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Lesson Practice — Page 2 of 2

Linking Sounds

For each question, listen to the speaker reading a paragraph. Fill in the blanks with the exact words that the speaker says. You must use correct spelling. “Check Answers” will erase any incorrect answers and leave the correct ones.

  1. The blanks in this paragraph all contain two words that are linked because they have either the same consonant sounds or similar consonant sounds.

    I have an eight-month-, and I don’t know what I without my TV. You know, looking after a baby is exhausting, but these shows for babies give me the breaks that I need. If I to get some , or if I some time to rest, I can turn on one of the special baby shows and my daughter will in front of it for half an hour. The is, I don’t have to feel guilty, like I’m not doing my best for my daughter, because the TV shows are actually making her smarter while she watches them. She’s learning colours, like she watches blue and yellow green, and she watches a ball changing colour as it bounces; and she learns and physics while she watches objects and and rolling. She’s totally interested in the shows, and when the shows are over, I’ve had a rest so energetic, and I can do more with her again.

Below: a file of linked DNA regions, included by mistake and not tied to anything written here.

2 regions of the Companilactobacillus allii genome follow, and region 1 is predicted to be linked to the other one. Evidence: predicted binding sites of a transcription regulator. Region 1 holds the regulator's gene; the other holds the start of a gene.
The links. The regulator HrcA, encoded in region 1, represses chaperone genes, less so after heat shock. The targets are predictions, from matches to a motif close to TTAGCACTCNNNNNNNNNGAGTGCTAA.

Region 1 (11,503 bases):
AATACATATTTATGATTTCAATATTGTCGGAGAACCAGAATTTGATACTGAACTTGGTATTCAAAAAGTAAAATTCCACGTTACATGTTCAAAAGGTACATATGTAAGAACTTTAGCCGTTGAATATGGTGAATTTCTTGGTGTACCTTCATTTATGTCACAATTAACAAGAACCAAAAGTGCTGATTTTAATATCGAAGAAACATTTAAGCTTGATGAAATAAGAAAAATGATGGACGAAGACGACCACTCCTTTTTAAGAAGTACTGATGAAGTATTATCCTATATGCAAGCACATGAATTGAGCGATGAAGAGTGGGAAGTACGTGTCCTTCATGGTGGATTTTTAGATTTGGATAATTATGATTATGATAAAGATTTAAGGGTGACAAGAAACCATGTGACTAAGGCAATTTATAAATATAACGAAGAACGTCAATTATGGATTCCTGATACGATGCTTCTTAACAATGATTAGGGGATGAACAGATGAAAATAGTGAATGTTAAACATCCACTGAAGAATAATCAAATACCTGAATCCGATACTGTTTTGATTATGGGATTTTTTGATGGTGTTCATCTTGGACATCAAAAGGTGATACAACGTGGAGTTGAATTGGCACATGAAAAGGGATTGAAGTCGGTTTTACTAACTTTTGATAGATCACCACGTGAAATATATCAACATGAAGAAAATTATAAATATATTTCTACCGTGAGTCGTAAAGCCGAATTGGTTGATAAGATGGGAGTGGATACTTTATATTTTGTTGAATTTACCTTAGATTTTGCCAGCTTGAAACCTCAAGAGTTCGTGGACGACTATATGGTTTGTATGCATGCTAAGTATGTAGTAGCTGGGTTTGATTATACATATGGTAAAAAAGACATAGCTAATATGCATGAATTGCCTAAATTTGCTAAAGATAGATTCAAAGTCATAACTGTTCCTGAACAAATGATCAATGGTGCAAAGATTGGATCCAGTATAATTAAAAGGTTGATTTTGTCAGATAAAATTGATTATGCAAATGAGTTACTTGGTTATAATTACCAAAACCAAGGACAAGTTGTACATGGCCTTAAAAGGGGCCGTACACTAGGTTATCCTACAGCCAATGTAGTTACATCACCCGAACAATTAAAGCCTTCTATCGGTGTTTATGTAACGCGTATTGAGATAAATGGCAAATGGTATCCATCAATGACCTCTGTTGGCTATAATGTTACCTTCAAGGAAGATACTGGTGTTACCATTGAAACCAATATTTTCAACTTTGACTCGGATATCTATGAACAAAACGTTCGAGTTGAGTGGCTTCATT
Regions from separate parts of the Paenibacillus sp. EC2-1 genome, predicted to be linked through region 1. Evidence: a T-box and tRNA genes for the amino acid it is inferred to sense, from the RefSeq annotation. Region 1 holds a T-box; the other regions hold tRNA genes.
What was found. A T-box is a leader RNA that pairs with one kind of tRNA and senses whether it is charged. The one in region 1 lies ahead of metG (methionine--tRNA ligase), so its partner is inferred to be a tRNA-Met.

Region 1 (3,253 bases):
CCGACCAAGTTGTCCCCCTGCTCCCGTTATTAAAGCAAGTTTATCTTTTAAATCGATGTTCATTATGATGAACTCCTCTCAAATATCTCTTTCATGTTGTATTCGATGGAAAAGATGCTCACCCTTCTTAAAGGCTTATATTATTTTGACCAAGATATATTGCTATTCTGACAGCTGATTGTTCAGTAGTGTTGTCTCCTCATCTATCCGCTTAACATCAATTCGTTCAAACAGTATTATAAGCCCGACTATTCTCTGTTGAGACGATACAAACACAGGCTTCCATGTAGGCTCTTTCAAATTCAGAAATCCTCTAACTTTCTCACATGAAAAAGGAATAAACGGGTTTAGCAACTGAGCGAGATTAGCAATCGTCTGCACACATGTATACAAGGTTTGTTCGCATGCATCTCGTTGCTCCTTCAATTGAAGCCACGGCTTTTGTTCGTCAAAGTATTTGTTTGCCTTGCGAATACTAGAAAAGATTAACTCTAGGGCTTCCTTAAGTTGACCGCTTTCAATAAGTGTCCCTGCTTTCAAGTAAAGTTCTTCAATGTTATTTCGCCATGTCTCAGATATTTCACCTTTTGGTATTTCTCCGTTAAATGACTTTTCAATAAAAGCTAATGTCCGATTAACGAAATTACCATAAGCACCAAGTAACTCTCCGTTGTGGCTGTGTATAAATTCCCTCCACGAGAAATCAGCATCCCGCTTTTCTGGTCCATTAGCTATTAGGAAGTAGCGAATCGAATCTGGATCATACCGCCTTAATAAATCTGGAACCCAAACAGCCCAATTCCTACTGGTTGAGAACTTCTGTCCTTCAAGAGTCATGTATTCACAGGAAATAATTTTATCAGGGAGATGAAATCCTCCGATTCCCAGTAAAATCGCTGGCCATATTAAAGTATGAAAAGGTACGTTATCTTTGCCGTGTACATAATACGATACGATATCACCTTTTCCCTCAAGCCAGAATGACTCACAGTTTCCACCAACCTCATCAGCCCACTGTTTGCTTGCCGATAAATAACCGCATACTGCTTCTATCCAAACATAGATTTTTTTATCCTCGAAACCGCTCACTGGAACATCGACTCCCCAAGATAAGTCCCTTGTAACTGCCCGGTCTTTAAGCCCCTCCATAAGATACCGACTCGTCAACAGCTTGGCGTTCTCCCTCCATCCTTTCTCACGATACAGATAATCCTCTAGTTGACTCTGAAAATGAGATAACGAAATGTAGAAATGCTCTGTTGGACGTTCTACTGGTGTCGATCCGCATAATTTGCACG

2. The blanks in this paragraph all contain two or three words that are linked because of consonant and vowel sounds.

    true that the child first extremely important and physical development, and for the . That’s why so many using educational media television and computers with their babies. However, the that babies benefit most from playing with people, not with televisions. You have to remember that babies learn most by touching. Babies need to put their mouth, they need to smell things, they need to feel their skin. It’s through these rich sensory experiences that learn what and how to .

  3. The blanks in this paragraph all contain two words that are linked because of vowel sounds.

    The results of my recent scientific study that watching television damages the babies with people. My babies from homes where the TV was on for or less daily, and babies from homes where the TV was on for more than ten hours daily. — ninety-five percent — of the babies who were almost to TV tended to look away when someone tried to make eye contact with them. babies — the ones had television exposure for a day — were not as . Only thirty-five percent of those babies tended to look away when someone tried to make eye contact. discovered that babies constantly watching TV are slower language than other babies. I want to learn more about this, so I’ll be doing a new series of scientific studies just television can be in the development of babies.